She’s shuffling her papers when Byleth enters. Byleth catches the edges of another sketch, and leans over her shoulder to look, but there’s already something else on top.

“Assassination plans for my uncle,” Edelgard says wryly. “Hubert draws them up every so often to entertain me.”

Byleth settles the bowl in front of her. If it was a deliberate distraction from the drawing, and whether or not it, like the painting, is of Byleth, it worked. “Why not go through with it?”

Edelgard laughs, startled. “Blunt as ever, I see. Believe me, the moment is it politically possible, Lord Arundel will be dealt with. But that day is far away. He still commands the allegiance of half the houses in the Empire. While the war continues, we need him.”

“I see. Just as while the war continues, we have to keep killing our former friends.”

“Yes. I always liked Hilda too, you know, as little as I understood her. She was loyal to the end.” Edelgard takes a bite of the sorbet. “It doesn’t taste the same.”

“Edelgard.” She doesn’t look up from her dessert. “You don’t have to pretend it doesn’t bother you.”

“How do you know that it does?”

“Your hand is shaking.”

Edelgard puts down her spoon with a clatter. “What right do I have to mourn them? They were my classmates, yes. But I would order their deaths again ten times over if it was necessary.”

Byleth reaches out. Edelgard doesn’t flinch back from her fingers on her cheek. “Is that the kind of ruler you want to be? One who doesn’t mourn?”

“If I have to be.”

“You don’t.”

“It would be easier to forget that they were ever anything other than obstacles.”

“They were my students,” Byleth says. “I won’t let you do that.” Maybe it’s not the same as protecting them. But it’s what she can do.

Edelgard presses her gloved hand to Byleth’s. “I meant it, when I said you could go,” she says. “But please. Stay with me. Help me remember.”

“I’ll try,” Byleth says. For now, that will have to be enough.

-

They kill Flayn and Seteth. Felix drives a sword through his own father’s heart. Shamir aims an arrow at Catherine and misses only by inches, vowing to do better next time.

Byleth cries for the second time in her memory, locked alone in her room. Any one thing she could handle: Flayn’s face as she heard Seteth fall, becoming for the first time an entirely ordinary young girl, watching her father die; the determined tilt to Felix’s mouth as Rodrigue told him there would be no mercy, and he responded in kind; Shamir’s blank look at her own hands after she let loose the arrow, as if only just then realizing what she’d done.

The dreams she still has, of her own hands around the blade that killed Jeralt. Rewinding time so she can do it over and over; because surely if she had ever really loved him at all, if she was capable of loving at all, she wouldn’t be here now.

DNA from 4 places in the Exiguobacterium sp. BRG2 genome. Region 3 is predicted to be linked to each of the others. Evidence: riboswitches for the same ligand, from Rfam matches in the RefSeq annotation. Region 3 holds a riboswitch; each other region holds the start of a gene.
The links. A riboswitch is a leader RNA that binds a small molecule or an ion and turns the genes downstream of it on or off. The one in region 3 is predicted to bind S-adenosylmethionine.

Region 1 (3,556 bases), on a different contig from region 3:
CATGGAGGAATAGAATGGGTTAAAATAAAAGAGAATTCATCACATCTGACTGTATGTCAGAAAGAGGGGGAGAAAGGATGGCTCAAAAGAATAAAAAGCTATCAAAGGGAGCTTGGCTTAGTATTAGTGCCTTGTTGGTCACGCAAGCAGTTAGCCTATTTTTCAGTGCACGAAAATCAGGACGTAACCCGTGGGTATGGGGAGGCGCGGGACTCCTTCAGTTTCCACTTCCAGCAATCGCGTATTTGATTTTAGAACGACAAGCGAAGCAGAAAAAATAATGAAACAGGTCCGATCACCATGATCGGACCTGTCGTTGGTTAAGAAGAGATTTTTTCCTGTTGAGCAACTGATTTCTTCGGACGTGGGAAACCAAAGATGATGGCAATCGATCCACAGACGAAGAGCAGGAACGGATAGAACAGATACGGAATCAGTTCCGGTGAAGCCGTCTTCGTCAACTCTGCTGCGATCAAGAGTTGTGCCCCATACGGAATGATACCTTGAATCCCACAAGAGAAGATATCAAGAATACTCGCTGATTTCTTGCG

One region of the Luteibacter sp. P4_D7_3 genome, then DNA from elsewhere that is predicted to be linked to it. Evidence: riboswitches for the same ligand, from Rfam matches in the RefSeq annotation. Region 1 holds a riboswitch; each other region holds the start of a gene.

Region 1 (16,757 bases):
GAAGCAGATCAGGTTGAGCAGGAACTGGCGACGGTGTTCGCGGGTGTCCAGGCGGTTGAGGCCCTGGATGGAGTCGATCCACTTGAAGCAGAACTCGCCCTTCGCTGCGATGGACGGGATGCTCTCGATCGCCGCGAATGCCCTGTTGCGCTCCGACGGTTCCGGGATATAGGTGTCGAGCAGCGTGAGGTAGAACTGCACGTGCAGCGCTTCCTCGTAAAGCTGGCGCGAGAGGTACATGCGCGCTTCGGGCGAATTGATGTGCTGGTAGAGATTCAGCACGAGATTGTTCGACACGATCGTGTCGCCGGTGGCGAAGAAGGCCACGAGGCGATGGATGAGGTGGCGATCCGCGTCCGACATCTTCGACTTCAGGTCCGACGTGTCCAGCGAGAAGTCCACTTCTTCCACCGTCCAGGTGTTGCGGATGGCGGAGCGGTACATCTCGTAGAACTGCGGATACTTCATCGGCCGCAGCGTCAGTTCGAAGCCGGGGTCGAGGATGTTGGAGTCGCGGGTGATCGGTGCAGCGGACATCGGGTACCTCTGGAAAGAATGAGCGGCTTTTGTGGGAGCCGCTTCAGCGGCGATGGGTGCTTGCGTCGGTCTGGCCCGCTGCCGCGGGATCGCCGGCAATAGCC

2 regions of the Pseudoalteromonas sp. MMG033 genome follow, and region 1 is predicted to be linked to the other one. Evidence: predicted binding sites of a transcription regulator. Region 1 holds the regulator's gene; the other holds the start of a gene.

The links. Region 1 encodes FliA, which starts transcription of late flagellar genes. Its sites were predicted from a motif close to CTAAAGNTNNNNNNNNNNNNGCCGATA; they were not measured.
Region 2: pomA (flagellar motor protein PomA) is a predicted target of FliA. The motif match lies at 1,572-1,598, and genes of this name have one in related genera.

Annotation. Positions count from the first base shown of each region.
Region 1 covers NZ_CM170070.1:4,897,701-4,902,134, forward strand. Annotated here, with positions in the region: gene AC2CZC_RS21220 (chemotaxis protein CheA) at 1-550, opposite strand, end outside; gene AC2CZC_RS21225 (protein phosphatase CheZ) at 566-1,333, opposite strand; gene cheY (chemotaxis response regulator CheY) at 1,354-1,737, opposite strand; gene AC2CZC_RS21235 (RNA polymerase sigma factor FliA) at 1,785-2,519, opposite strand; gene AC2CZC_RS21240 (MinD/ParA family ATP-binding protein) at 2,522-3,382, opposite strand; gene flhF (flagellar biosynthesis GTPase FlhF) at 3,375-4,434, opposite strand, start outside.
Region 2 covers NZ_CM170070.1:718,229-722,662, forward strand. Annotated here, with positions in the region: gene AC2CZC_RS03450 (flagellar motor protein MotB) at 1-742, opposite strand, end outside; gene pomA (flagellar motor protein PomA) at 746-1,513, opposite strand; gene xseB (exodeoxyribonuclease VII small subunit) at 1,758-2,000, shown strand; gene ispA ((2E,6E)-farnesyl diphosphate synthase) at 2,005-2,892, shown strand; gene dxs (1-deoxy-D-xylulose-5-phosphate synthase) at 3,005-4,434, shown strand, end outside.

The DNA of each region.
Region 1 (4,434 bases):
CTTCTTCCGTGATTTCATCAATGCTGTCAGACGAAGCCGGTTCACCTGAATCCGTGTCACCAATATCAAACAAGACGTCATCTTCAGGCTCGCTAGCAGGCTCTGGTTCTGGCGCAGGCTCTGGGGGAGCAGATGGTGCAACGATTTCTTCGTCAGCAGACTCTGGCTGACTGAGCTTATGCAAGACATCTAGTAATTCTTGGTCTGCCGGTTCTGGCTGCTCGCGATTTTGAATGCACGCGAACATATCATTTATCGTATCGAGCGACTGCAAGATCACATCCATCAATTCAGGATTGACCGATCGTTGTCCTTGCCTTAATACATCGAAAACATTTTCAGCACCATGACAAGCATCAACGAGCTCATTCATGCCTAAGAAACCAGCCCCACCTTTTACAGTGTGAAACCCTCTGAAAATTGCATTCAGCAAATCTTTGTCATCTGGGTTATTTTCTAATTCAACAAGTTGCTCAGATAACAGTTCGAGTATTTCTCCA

But when it all runs together, she can’t stop thinking about any of it, her mind jumping from one thing to another before she can stop it. Flayn covers her face as Jeralt falls; Shamir shoots Felix through the eye; Byleth cuts Rodrigue and Seteth’s throats while their children bleed out.

Dorothea knocks, and calls out. Byleth doesn’t answer. Dorothea leaves, her footsteps trailing away, and she returns with two more sets in tow.

“We both know I’m fully capable of blasting this door to bits,” Hubert says in bored tones. “I suggest you unlock it.”

Byleth does. She is dimly aware that she’s still crying. She didn’t know how to stop last time, either. “You could have just gotten Petra to open it,” she says. “No need for threats of pyrotechnics.”

“Surely a skilled tactician such as yourself can recognize a bluff,” Hubert says. Dorothea ignores him and rushes in, yanking Byleth into a hug.

She’s warm. Byleth thinks she herself may be unusually cold. She allows herself to be led back to her bed. Dorothea sits down on one side, and Edelgard sits on her other. Her hair is down. She must have been getting ready for bed when Dorothea found her.

“I’m fine,” Byleth says.

“Clearly, you are not.” Hubert has closed and locked the door, and is now leaning against it.

“Here to assassinate me if I’m too regretful?”

“I am here to offer what comfort I can.”

“He was worried about you,” Dorothea stage whispers.

“We all are,” says Edelgard, her hand on Byleth’s cheek. She turns Byleth’s face towards her own, and her expression isn’t that of a general concerned for a soldier’s morale. It’s something else.

“Flayn was just a kid,” Byleth says. There’s something wrong with her voice.

“We all know that isn’t precisely true,” says Hubert from the doorway.

Byleth shakes her head. “Whatever else she was, she was still just a little girl. She was our friend.” She loved to fish, she wanted so badly to learn, she wanted most of all to be free. She was every good thing about the church, and now she’s dead, and they made sure she had to watch her father die first.

“I miss her too,” Dorothea whispers.

“It was her choice to fight us,” Hubert says. “It was her choice to stand for her ideals, as we stand for ours. If you shoulder the sole blame for her death, you rob her of that autonomy. Of her choice. Of a death for what she believed in, instead of senseless violence.”

Byleth had almost turned back time. Almost. But she couldn’t do it. Maybe she could have convinced Flayn to surrender. Or maybe she’d just have to kill her again, over and over, uselessly trying to save her until the clock stopped rewinding.

“We have to win,” Edelgard says. “We will win. Otherwise, she and all the others will have died for nothing.”